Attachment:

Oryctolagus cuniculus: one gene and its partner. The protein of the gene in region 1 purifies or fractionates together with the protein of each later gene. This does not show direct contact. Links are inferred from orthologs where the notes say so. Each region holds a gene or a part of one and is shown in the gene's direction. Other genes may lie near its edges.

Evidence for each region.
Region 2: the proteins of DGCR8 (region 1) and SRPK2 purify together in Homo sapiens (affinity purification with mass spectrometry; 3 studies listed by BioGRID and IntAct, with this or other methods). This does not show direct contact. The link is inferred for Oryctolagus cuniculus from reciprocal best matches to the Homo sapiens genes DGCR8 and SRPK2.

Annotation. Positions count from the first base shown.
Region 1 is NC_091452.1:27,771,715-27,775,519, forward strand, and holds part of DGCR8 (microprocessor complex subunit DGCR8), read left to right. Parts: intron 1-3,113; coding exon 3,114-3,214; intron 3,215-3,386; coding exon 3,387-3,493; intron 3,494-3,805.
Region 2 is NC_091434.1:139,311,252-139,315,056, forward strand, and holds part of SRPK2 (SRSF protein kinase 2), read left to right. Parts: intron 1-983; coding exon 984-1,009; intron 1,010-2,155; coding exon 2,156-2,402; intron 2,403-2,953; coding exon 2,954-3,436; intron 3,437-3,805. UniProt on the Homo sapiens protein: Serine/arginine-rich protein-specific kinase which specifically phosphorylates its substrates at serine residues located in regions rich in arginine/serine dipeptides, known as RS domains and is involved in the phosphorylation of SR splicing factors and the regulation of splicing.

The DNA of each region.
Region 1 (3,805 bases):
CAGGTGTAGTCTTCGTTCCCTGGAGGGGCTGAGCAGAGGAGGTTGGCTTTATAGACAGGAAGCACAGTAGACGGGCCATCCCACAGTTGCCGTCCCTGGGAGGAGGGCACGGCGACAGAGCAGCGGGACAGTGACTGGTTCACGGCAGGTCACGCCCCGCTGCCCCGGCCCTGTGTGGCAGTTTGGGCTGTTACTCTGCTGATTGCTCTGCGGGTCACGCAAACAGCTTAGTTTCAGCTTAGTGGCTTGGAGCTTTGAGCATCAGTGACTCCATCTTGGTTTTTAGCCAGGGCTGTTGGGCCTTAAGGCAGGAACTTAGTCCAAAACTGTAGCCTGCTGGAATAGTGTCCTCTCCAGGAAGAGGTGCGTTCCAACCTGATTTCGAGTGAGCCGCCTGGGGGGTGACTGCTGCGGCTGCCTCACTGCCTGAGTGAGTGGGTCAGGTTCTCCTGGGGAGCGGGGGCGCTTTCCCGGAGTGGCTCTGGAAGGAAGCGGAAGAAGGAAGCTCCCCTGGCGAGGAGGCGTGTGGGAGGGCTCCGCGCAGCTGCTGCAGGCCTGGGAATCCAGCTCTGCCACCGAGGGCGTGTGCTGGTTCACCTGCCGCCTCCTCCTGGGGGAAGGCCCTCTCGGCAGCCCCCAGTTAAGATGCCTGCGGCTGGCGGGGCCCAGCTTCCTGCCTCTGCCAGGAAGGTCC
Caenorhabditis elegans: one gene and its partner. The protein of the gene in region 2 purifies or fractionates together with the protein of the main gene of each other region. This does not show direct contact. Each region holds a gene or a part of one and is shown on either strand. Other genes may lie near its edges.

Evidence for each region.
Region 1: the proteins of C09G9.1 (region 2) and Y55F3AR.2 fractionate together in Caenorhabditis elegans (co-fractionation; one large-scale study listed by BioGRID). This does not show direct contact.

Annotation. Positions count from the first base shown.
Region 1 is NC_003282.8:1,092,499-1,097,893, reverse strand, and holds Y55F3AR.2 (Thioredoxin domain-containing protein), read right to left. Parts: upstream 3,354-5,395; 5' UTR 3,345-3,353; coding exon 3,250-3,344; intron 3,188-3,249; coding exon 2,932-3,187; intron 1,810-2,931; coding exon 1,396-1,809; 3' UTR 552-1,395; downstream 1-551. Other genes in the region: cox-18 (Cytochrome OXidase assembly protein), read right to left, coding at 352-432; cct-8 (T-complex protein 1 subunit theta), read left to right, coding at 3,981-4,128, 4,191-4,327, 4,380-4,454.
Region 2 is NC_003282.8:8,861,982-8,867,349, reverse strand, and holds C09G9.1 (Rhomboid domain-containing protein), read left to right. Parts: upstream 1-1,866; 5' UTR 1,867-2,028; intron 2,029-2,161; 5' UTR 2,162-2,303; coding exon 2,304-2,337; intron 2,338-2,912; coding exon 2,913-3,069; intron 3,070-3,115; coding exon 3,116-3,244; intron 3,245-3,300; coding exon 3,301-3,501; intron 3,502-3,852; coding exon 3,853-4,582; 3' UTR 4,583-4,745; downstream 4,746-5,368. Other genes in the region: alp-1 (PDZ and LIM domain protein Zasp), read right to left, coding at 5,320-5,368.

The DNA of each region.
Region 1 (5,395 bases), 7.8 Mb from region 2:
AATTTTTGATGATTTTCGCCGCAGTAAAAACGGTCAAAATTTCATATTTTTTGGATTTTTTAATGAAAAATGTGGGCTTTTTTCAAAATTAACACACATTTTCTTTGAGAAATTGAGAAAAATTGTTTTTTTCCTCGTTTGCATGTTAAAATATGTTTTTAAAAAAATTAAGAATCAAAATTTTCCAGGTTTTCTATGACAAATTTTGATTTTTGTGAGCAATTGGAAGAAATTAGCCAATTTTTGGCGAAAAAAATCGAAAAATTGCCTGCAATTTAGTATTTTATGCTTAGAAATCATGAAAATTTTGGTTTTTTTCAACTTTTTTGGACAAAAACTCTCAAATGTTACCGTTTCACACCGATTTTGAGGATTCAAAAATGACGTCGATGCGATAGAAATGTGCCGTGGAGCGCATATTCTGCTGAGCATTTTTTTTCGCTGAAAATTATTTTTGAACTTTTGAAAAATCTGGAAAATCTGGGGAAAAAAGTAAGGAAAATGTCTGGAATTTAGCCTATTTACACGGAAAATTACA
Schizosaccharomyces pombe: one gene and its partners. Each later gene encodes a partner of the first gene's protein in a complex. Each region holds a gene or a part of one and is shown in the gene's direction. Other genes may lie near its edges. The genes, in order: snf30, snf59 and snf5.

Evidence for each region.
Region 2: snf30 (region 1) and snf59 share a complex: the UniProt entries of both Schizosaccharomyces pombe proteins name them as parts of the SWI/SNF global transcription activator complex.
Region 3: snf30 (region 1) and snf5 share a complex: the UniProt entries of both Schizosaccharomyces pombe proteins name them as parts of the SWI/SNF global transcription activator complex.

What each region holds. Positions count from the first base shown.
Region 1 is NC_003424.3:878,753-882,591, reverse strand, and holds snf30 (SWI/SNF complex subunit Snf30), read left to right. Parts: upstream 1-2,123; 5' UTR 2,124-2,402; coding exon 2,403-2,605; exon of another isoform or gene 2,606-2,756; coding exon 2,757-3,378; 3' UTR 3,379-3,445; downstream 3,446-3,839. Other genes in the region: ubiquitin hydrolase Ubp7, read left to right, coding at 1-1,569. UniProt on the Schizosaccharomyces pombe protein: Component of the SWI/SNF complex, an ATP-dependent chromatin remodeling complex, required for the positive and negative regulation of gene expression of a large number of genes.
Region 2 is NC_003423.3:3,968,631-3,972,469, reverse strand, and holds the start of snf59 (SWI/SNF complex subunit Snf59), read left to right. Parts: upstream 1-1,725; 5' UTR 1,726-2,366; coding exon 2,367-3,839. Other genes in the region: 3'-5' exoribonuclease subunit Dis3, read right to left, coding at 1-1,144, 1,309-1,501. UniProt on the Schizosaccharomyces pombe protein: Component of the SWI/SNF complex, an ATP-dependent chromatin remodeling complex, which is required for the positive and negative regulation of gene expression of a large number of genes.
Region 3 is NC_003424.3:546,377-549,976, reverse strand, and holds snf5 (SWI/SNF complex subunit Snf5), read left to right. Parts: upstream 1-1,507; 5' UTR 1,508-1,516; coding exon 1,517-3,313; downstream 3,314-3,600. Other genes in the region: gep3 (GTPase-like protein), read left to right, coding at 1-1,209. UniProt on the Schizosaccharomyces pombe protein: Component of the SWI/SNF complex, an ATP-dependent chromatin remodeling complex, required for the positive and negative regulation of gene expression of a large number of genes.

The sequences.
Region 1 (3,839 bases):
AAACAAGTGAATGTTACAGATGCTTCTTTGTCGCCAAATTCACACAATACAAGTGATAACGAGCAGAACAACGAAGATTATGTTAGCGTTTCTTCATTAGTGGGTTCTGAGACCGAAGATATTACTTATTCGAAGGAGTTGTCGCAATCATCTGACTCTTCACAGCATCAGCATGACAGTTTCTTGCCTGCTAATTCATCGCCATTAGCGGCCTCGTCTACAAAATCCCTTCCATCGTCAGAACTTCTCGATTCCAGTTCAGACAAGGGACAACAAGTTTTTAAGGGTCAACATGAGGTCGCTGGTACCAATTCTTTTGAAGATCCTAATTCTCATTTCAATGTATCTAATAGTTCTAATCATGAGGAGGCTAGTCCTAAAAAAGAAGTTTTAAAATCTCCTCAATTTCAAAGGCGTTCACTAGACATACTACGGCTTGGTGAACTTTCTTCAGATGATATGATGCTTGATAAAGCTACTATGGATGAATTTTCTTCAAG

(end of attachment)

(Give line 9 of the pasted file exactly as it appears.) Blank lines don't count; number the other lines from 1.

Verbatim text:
CAGGTGTAGTCTTCGTTCCCTGGAGGGGCTGAGCAGAGGAGGTTGGCTTTATAGACAGGAAGCACAGTAGACGGGCCATCCCACAGTTGCCGTCCCTGGGAGGAGGGCACGGCGACAGAGCAGCGGGACAGTGACTGGTTCACGGCAGGTCACGCCCCGCTGCCCCGGCCCTGTGTGGCAGTTTGGGCTGTTACTCTGCTGATTGCTCTGCGGGTCACGCAAACAGCTTAGTTTCAGCTTAGTGGCTTGGAGCTTTGAGCATCAGTGACTCCATCTTGGTTTTTAGCCAGGGCTGTTGGGCCTTAAGGCAGGAACTTAGTCCAAAACTGTAGCCTGCTGGAATAGTGTCCTCTCCAGGAAGAGGTGCGTTCCAACCTGATTTCGAGTGAGCCGCCTGGGGGGTGACTGCTGCGGCTGCCTCACTGCCTGAGTGAGTGGGTCAGGTTCTCCTGGGGAGCGGGGGCGCTTTCCCGGAGTGGCTCTGGAAGGAAGCGGAAGAAGGAAGCTCCCCTGGCGAGGAGGCGTGTGGGAGGGCTCCGCGCAGCTGCTGCAGGCCTGGGAATCCAGCTCTGCCACCGAGGGCGTGTGCTGGTTCACCTGCCGCCTCCTCCTGGGGGAAGGCCCTCTCGGCAGCCCCCAGTTAAGATGCCTGCGGCTGGCGGGGCCCAGCTTCCTGCCTCTGCCAGGAAGGTCC